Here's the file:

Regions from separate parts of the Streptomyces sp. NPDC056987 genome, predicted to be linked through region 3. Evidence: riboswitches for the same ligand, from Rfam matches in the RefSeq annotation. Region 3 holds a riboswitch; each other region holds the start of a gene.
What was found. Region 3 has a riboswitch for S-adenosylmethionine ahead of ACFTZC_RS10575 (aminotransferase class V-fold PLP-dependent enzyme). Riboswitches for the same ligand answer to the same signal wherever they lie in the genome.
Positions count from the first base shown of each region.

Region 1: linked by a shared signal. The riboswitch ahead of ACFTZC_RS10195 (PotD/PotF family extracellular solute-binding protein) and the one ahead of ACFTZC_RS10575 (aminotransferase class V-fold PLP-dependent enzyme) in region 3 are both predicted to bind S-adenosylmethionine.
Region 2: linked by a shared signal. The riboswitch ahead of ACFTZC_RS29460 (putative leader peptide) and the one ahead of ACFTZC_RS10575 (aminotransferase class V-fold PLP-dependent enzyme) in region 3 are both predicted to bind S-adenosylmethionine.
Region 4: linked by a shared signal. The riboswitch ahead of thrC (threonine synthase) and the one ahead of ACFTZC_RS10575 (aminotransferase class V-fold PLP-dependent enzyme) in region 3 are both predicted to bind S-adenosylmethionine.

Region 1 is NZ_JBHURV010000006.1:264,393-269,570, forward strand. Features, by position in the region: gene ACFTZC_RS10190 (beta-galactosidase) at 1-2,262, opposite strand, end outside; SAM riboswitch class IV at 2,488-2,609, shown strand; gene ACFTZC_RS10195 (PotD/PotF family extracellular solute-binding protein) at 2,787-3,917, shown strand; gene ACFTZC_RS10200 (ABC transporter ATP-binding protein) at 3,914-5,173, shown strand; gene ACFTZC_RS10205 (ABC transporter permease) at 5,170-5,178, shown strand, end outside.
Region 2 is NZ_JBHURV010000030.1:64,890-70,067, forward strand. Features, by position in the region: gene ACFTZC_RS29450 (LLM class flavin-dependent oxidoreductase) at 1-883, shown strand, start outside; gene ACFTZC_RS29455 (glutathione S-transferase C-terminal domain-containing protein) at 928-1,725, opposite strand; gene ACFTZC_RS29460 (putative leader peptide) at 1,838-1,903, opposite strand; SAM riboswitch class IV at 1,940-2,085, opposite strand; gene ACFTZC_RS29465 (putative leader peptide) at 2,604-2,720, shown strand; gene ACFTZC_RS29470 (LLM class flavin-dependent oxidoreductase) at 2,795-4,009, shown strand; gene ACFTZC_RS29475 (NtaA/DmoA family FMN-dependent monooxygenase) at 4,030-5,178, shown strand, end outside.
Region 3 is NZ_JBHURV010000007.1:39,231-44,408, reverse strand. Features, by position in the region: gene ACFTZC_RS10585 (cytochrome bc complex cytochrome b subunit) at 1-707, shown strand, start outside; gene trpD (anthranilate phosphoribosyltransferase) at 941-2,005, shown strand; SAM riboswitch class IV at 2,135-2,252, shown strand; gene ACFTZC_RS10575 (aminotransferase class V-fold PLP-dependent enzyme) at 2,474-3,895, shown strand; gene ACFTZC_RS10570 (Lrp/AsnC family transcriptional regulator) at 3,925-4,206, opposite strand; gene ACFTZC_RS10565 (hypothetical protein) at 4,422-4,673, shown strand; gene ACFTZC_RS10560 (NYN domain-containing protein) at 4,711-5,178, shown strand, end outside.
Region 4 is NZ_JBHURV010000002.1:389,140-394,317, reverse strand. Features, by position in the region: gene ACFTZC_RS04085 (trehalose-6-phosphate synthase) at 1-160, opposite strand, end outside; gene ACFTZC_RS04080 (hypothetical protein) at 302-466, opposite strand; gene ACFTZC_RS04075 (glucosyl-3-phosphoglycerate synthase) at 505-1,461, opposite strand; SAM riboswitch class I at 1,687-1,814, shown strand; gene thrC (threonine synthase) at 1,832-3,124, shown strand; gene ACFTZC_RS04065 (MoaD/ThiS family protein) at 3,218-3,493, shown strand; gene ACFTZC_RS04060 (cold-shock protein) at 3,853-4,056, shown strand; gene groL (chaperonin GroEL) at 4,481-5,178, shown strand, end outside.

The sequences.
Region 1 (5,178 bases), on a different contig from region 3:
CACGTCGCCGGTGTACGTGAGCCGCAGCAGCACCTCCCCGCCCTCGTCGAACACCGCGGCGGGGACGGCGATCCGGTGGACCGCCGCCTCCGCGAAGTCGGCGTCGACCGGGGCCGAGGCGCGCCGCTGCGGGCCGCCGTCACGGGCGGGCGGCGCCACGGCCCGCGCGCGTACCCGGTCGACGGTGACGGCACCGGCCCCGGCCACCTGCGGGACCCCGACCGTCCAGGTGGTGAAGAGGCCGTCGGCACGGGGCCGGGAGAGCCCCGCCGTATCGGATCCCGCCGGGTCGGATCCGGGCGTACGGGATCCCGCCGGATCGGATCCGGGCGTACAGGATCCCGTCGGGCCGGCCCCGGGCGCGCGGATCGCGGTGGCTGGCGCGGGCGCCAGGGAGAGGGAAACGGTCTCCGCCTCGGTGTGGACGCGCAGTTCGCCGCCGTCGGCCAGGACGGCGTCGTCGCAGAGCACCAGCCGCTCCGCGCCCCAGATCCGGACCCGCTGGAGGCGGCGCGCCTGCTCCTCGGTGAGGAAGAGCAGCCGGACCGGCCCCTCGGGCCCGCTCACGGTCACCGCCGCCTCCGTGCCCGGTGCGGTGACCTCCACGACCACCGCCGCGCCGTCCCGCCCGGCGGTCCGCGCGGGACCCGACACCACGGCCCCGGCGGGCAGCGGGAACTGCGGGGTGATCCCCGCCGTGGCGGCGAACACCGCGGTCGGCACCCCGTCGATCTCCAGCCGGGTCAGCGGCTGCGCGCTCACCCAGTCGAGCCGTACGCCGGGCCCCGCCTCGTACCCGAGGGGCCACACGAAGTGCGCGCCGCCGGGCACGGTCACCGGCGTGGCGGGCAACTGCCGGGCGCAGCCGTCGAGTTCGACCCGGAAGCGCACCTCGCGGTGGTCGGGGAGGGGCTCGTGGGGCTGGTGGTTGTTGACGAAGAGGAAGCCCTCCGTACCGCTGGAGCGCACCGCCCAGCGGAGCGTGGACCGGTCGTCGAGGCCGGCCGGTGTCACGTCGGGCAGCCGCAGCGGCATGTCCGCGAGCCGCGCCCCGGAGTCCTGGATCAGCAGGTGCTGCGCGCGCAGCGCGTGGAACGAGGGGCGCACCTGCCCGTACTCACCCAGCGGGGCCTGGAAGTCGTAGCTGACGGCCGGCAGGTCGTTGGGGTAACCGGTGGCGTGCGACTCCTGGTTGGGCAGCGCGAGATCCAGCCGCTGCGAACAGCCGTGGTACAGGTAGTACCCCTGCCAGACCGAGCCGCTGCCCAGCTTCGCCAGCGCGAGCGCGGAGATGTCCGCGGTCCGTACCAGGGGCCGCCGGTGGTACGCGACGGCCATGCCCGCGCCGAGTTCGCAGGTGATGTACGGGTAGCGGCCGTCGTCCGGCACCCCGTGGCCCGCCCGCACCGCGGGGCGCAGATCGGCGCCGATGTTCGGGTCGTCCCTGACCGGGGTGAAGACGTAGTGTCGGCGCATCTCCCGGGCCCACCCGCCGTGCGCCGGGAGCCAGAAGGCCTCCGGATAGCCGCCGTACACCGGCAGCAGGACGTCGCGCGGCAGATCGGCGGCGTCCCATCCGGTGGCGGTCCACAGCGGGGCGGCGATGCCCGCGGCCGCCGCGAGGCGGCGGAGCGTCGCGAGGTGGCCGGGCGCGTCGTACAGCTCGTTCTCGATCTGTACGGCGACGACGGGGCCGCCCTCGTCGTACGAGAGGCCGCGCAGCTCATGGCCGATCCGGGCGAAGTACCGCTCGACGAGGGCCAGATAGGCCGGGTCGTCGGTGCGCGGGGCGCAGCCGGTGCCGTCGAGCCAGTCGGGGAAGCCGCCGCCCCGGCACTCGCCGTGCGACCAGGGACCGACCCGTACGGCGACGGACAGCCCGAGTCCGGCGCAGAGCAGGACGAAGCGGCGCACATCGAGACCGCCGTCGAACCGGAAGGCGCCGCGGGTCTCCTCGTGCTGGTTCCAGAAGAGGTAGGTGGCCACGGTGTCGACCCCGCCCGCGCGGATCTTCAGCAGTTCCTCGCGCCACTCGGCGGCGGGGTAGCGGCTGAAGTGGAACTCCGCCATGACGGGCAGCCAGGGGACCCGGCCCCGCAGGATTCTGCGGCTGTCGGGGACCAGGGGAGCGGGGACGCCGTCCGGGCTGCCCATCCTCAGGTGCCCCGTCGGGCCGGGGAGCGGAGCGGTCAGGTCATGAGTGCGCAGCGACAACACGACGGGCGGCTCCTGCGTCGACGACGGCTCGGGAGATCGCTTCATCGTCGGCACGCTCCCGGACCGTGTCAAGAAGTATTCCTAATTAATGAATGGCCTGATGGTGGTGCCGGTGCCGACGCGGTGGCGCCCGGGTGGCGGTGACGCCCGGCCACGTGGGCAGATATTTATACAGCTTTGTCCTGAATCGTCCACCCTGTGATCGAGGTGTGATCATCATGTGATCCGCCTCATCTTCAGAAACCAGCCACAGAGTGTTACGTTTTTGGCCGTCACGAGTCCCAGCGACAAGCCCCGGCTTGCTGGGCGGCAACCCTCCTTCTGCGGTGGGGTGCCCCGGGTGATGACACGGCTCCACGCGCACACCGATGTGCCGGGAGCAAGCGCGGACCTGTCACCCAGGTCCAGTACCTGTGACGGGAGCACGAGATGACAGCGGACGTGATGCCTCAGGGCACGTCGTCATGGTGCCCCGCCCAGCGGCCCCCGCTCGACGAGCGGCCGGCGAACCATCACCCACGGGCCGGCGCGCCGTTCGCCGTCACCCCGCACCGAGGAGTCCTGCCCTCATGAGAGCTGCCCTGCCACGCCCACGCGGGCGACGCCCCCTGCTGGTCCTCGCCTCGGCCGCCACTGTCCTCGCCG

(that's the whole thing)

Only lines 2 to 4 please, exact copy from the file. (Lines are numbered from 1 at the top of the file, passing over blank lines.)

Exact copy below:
What was found. Region 3 has a riboswitch for S-adenosylmethionine ahead of ACFTZC_RS10575 (aminotransferase class V-fold PLP-dependent enzyme). Riboswitches for the same ligand answer to the same signal wherever they lie in the genome.
Positions count from the first base shown of each region.

Region 1: linked by a shared signal. The riboswitch ahead of ACFTZC_RS10195 (PotD/PotF family extracellular solute-binding protein) and the one ahead of ACFTZC_RS10575 (aminotransferase class V-fold PLP-dependent enzyme) in region 3 are both predicted to bind S-adenosylmethionine.